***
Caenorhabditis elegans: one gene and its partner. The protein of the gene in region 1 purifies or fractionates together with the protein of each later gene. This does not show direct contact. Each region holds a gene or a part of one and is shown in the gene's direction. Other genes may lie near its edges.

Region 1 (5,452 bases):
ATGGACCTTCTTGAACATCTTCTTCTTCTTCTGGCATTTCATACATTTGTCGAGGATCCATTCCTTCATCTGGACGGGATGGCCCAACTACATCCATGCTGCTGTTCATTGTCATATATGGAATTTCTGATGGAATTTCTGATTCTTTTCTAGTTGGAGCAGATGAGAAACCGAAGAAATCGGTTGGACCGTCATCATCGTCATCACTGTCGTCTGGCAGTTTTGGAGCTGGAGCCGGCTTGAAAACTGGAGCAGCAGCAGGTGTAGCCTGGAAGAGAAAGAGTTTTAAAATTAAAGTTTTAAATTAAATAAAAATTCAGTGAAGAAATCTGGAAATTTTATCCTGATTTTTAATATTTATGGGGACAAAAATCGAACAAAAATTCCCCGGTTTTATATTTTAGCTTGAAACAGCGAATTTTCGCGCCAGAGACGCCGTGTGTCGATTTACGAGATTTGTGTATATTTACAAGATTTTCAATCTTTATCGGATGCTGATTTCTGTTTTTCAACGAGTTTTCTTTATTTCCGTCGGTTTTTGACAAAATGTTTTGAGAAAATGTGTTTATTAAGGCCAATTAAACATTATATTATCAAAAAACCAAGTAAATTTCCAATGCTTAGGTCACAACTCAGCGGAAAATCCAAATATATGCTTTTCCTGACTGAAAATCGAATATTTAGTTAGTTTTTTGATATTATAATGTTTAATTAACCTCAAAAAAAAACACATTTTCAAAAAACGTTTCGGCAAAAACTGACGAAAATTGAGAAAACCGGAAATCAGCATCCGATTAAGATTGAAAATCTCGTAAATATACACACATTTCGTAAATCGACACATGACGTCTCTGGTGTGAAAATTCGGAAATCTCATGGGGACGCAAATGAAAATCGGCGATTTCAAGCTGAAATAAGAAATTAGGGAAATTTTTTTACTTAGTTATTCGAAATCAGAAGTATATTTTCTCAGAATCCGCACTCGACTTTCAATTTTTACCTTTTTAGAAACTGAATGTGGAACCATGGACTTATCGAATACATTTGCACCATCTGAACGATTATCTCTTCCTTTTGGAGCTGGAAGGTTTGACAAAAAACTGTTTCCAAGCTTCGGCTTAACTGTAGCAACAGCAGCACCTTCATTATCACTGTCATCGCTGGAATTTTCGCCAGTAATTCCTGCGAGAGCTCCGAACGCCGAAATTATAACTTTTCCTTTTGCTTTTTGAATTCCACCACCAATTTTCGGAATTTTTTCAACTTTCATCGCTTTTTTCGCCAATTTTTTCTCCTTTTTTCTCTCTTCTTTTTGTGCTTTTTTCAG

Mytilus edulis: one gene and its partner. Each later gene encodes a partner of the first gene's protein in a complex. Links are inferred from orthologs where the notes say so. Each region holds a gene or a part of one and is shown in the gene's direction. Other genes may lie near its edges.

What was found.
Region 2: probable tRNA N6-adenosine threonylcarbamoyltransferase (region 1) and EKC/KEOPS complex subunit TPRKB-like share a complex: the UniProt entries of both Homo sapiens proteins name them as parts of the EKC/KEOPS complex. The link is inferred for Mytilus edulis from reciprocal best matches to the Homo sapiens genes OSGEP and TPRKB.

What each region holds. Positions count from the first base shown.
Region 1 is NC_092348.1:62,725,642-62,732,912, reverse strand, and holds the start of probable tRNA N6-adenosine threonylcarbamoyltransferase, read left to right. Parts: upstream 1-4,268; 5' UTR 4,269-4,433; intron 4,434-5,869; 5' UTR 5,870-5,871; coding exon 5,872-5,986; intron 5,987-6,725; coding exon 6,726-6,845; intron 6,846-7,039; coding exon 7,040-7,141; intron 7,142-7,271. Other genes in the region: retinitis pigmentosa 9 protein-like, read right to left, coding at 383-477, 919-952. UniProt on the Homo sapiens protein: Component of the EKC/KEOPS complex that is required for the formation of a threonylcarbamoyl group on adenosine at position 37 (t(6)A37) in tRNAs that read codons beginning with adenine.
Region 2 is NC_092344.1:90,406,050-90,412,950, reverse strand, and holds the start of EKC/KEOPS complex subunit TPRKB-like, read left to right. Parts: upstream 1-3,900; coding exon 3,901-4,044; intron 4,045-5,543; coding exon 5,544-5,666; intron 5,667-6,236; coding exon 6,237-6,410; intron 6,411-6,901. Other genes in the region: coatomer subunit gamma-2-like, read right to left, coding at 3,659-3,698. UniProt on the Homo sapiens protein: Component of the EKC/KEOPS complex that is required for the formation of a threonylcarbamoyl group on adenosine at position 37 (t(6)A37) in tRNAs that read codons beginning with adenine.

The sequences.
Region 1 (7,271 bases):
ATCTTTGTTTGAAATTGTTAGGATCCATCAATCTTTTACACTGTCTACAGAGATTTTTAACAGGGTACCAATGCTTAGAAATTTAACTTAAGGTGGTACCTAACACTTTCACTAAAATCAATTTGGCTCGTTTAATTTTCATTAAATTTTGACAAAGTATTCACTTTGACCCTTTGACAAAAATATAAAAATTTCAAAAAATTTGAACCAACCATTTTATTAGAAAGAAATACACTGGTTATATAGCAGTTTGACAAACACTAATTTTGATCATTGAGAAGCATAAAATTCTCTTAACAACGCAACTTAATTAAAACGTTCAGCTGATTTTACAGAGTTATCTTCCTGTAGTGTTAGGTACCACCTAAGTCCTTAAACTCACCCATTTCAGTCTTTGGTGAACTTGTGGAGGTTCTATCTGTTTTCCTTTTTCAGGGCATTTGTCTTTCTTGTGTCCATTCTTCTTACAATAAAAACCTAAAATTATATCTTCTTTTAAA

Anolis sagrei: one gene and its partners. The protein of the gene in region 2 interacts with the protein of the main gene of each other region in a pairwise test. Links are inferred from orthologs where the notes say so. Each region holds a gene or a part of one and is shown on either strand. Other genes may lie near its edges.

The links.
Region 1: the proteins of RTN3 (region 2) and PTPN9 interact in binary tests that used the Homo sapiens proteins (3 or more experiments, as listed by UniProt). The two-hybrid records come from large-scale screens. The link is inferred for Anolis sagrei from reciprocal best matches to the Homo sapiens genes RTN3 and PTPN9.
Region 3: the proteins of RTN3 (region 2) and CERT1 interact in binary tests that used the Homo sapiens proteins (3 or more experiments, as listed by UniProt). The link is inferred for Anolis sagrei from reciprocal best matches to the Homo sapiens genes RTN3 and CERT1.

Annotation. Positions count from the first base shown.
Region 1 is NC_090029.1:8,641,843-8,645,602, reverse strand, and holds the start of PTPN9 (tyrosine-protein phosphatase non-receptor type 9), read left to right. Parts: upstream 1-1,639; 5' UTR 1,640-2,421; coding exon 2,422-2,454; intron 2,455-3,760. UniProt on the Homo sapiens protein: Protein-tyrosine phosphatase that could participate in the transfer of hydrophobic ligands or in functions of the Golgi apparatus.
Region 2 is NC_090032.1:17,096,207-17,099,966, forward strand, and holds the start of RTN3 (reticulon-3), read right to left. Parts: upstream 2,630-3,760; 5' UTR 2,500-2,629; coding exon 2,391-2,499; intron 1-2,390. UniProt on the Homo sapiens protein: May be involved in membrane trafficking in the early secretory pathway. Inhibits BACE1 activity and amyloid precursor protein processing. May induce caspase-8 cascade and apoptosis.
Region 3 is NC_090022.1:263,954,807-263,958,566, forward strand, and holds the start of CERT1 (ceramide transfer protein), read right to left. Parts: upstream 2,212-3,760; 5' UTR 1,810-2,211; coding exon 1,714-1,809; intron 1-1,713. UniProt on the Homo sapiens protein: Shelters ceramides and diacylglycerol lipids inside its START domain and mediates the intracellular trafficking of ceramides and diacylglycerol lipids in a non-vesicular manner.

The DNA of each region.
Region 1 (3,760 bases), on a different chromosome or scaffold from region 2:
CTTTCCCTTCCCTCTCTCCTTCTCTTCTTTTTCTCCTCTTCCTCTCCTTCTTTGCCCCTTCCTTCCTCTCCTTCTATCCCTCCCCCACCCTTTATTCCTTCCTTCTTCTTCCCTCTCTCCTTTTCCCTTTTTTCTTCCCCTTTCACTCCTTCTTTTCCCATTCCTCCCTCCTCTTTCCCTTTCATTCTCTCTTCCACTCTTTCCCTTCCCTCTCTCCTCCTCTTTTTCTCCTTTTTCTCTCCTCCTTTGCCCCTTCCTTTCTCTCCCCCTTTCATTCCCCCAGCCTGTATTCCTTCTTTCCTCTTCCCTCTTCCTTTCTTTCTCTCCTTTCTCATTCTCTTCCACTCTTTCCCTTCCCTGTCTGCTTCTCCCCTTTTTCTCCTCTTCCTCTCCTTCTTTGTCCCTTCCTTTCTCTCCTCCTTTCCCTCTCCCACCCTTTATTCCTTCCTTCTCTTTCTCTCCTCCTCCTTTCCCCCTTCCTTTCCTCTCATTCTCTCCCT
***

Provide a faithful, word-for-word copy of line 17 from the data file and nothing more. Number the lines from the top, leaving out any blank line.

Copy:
Annotation. Positions count from the first base shown.